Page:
Reminding us that the Irish Church was only two centuries old at the time of writing, Connolly examines the work’s “catechetical aim” of teaching religious values, particularly of faith and charity, to Irish Christians.

Repeatedly Brigit’s great faith enables her to perform miracles (all attributable to God’s power, not her own). Other recurring values are chastity and obedience, and her faith is shown in her devotion to prayer—the secret of her ability to intercede with God being her ceaseless, single-minded prayer—and to evangelism. This emphasis on preaching is supported in Vita I  (Vita prima Sanctae Brigitae) as well. (VI apparently written nearly a century later).

The second main value emphasised is charity, which expresses itself in numerous miracles, many of which are modelled on Biblical stories, which show “her concern for the poor, the oppressed or the embarrassed, or simply her guests, whether friends or strangers” (pg 9).

The language of the article is easily accessible to non-expert readers, and the ideas simple, with plenty of examples (mostly brief notations of where they can be found in the text, some with fuller explanation). He lays out with clarity his argument that Cogitosus in his Life has not simply “just strung together at random a series of miracles of folkloric interest to entertain his readers” (pg 6), but is purposefully directing his audience to a fuller understanding of and commitment to specific monastic virtues. Without familiarity with the Life itself some of the references, not being fully explained, lose some of their impact. It might be preferred to read the Life first, or to reread the introductory material once having read the Life.

Thursday, May 28, 2015

A Question For Brigit Lovers

I know that there is a vastness of kinds of folk who love Brigit. I'd like to get a clearer sense of the sorts of people and perspectives are involved--not all of us write books or even blog posts about her.

So I ask you,and encourage you to spread the question either through sharing this post or a similar one on Facebook--who are we?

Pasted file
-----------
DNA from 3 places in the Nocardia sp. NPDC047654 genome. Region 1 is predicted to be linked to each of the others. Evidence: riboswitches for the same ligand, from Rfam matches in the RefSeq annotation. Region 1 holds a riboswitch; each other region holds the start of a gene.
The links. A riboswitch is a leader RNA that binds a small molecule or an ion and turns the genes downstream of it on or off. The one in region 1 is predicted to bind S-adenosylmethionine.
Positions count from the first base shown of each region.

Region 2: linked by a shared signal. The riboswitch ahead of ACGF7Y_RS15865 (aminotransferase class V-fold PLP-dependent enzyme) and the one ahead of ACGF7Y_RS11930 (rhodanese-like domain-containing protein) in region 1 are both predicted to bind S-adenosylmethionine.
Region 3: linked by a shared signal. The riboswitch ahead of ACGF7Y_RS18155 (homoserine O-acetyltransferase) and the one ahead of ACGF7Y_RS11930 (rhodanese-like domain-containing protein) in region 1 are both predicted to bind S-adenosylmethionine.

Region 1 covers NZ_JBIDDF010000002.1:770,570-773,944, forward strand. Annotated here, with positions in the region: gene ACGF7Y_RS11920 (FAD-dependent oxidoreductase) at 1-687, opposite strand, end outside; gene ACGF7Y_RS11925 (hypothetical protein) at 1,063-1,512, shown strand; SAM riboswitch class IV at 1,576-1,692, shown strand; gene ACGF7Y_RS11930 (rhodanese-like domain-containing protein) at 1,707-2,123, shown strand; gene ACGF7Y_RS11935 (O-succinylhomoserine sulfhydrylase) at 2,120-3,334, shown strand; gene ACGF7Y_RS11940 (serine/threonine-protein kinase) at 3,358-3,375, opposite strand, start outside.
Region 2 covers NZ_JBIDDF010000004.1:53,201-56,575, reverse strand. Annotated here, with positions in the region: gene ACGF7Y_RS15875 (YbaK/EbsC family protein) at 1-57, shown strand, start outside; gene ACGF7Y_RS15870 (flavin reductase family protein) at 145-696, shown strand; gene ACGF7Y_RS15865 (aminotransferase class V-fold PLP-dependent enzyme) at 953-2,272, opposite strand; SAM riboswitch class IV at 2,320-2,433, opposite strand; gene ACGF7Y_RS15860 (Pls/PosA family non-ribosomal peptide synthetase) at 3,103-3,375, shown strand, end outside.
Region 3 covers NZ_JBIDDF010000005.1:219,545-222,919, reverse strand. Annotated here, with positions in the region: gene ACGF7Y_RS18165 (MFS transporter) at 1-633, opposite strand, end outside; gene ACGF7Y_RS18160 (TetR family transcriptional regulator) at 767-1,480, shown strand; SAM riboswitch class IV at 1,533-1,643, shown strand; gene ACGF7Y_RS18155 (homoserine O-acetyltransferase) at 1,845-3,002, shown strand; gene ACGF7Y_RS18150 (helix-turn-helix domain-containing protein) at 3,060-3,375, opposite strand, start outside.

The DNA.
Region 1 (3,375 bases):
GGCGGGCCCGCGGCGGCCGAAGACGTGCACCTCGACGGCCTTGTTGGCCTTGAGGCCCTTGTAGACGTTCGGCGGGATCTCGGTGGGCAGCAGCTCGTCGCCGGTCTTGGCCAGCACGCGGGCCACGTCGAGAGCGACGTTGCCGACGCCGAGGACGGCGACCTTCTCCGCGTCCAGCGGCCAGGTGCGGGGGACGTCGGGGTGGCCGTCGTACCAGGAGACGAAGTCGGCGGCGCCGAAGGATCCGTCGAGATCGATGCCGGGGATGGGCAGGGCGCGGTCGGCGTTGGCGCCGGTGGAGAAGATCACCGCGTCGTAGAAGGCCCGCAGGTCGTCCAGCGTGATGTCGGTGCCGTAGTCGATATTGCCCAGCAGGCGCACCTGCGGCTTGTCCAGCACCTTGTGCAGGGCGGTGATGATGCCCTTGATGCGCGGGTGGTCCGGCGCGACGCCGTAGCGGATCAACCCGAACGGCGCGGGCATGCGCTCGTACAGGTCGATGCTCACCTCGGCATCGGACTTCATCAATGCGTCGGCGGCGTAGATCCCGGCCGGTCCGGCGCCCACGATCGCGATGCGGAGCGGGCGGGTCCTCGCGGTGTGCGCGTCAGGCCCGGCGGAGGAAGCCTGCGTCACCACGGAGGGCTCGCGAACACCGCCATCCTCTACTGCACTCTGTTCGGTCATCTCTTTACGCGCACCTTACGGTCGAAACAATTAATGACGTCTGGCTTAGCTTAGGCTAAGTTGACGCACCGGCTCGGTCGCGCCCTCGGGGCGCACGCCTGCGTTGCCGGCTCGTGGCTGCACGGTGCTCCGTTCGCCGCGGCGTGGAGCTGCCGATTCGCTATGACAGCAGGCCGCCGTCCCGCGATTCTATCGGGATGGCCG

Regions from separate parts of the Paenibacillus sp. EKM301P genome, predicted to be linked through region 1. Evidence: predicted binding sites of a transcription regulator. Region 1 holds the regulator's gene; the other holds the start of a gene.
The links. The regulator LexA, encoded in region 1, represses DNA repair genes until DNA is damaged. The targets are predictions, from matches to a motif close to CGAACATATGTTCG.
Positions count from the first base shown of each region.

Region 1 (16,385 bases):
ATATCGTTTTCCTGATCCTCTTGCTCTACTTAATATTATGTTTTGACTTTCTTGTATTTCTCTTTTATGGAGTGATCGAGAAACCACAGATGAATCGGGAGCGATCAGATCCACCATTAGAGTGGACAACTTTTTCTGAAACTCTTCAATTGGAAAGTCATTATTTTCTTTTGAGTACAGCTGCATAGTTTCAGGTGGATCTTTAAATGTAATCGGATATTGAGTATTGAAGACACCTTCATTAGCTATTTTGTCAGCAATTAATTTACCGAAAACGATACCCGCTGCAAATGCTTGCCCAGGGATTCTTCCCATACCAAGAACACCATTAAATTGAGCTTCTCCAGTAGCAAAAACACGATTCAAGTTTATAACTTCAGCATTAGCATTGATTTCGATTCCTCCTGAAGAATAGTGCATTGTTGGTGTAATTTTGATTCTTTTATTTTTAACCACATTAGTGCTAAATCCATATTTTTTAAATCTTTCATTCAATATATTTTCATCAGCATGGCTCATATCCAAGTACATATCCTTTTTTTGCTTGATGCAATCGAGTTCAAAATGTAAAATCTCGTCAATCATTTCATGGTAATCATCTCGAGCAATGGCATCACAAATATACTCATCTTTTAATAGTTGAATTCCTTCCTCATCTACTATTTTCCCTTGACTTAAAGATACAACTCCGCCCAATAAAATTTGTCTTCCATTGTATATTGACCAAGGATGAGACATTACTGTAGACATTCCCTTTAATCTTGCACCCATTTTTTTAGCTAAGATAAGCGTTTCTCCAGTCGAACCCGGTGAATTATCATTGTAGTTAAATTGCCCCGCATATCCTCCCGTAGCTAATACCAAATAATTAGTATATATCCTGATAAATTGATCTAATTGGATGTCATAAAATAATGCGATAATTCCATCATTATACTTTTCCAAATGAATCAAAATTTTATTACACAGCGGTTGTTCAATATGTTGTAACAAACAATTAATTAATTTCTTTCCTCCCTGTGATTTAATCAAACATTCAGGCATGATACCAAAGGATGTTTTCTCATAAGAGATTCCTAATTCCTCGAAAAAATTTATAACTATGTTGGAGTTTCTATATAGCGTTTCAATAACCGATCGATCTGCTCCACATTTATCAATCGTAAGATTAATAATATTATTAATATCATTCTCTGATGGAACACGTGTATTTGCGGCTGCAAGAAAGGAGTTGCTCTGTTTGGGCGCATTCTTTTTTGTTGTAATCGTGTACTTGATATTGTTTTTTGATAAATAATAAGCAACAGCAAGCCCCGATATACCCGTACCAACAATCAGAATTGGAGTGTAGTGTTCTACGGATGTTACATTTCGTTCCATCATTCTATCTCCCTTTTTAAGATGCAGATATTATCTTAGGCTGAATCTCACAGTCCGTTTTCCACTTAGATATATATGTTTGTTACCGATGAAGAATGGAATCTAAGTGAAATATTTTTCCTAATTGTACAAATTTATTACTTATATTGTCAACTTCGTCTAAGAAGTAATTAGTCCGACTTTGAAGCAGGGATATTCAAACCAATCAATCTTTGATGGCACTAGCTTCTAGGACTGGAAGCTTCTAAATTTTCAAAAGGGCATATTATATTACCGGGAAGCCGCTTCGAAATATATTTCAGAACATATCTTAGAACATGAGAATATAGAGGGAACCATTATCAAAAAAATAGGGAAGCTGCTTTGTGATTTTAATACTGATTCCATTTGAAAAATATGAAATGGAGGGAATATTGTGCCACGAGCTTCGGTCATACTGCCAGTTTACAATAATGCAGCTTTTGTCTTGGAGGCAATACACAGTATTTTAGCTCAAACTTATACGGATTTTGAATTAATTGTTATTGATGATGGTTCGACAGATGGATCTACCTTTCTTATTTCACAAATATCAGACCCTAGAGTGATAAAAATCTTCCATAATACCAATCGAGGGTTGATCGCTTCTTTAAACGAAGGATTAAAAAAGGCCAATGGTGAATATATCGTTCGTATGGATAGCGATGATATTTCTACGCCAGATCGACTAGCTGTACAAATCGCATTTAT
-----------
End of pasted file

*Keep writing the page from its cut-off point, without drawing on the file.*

What draws you to her? What is your background--Christian, Wiccan, Celtic Reconstructionist, Environmentalist, Feminist, Poet, Healer, Smith?

Donna's Cross
Mael Brigde

Wednesday, May 27, 2015

New Brigit Book - Courtney Weber’s Brigid: History, Mystery, and Magick of the Celtic Goddess

Courtney Weber’s new book Brigid: History, Mystery, and Magick of the Celtic Goddess (Weiser 2015) is freshly out and she was kind enough to give me a copy as thanks for using the prayer I wrote after the Newtown killings. I asked her if she would answer a few questions about the book and her connection to it so that I could pass that on to you along with the publishing information. Here are her answers to my probing queries.

My perspective: Progressive Wiccan/Pagan with strong Celtic influences.

Why did you write the book?
Several reasons! First of all (and I tell this story in the book), I made a promise to Brigid back in college that if She would help me finish a short story for my fiction class, I'd write a book for Her. She sent along the inspiration, but I did not complete my end of the bargain. I forgot about it completely and went about my life, wondering why my writing career could never launch beyond a MySpace blog with 20 followers. Eventually, people started asking me about book recommendations about Brigid. I would refer them to Irish prayer books and Celtic myths. Finally, it made sense to just put one together with all the things I was sending people around to find, scavenger-hunt style. It was also about that time that in ritual, I was reminded of a promise I'd made a decade before. I knew I needed to write the book to make good my word to Brigid, and also try to help people find the resources they were looking for. (Continued below.)